Continue to clean up in the garden. Since our first killing frost was late, many people still have dead foliage out in the garden. Some late leaves have continued to fall, so those too can be raked and added to the compost pile. If you still have spring blooming bulbs that you haven’t planted, get them in the ground as soon as possible. Remember they need to be exposed to at least 12 – 16 weeks of cool temperatures if they are going to perform at their peak. Winter weeds are the green in your lawn right now. If you plan to spray with an herbicide, do so on a day that is above freezing. Killing winter weeds is not difficult, but the smaller they are, the easier they are to kill. If you have pansies and violas in your landscape, fertilize them on a mild winter day. Deadhead or remove the spent flowers to keep them producing more. Continue to enjoy your poinsettia now that the holidays are over. I like the added color indoors since all the other holiday decorations are gone. Give them plenty of sunlight and even moisture and they will continue to give you color for months. If you can still find them, buy some paper white narcissus and amaryllis bulbs for added color indoors. They are typically in bloom within six weeks of being planted. Amaryllis bulbs can last for years, but paper whites are typically a one season wonder. I toss them after they finish blooming. Seed catalogs are arriving. Start planning your vegetable and flower garden. Try something new this year. We are in the middle of the transplanting season, so if you have plants that need to be moved in your garden, you can do so now through early March. Remember to use caution if you are moving plants in freezing temperatures. Don’t expose the root system to freezing temperatures for long. Have the new hole dug before you dig up the old plant. Mulch and water and they should start putting down roots. No fertilizer is needed until new growth begins in the spring.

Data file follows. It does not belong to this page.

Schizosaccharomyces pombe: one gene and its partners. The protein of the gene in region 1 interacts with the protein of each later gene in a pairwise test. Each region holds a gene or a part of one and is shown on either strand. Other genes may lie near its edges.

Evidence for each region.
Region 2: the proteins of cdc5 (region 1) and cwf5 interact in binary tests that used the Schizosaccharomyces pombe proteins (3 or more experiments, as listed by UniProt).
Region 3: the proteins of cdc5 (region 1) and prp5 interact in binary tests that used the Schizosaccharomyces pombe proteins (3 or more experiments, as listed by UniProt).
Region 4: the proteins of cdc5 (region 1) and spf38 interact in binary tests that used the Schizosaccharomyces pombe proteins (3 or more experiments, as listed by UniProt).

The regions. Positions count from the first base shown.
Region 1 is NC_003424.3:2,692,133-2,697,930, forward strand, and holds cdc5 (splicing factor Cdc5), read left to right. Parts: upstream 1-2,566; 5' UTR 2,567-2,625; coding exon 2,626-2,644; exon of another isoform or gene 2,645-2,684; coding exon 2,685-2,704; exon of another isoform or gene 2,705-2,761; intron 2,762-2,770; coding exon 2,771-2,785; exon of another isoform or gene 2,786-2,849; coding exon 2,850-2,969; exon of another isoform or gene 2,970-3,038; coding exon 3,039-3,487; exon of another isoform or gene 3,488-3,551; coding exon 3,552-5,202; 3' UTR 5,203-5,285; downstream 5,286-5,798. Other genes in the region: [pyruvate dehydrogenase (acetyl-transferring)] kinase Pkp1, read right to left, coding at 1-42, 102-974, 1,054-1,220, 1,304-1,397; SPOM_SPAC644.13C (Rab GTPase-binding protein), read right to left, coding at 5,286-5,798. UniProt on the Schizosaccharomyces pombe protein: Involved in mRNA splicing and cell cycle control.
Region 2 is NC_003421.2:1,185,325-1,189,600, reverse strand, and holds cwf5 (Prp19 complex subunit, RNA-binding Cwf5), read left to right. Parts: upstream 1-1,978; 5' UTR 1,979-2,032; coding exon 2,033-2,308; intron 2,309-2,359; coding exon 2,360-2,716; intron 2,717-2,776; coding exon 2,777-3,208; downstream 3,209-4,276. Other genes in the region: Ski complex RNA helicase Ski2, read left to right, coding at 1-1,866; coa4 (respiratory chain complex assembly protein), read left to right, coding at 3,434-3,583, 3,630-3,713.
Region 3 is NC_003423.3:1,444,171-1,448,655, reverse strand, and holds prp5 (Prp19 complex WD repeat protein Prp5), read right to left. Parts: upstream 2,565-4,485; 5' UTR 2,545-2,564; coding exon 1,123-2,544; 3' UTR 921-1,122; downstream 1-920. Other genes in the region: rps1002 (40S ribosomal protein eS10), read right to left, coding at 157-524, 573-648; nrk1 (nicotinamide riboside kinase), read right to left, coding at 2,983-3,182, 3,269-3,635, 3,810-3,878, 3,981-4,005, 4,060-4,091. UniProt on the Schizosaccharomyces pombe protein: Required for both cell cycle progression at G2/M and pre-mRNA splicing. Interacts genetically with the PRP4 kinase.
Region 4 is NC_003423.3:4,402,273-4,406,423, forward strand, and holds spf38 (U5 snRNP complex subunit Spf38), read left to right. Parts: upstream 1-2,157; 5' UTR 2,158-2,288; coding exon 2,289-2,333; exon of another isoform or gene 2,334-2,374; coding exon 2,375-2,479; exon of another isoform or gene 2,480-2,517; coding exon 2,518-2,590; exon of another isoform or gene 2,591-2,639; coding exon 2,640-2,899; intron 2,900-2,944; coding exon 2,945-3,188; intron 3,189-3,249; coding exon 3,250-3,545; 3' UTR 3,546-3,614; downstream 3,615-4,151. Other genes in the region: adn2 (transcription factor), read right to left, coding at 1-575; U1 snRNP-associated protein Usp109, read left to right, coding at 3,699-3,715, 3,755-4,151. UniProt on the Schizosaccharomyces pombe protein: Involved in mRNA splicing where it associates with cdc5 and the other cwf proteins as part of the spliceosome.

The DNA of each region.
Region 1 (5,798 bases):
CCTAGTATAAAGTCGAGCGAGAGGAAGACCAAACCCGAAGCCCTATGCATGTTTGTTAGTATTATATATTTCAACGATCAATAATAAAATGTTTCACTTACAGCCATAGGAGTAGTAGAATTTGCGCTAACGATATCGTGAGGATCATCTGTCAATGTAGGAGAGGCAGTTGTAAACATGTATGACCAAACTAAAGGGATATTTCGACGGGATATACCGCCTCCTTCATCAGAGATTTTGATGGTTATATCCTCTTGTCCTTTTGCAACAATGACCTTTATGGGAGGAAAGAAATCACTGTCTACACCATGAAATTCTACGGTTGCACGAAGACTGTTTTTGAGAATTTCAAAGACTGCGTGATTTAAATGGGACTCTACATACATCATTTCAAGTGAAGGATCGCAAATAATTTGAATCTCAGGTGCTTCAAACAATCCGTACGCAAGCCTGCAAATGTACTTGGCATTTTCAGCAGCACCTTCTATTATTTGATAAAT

Now that our daffodils have stopped flowering, can we cut them down or is it best to leave them alone to dry up on their own?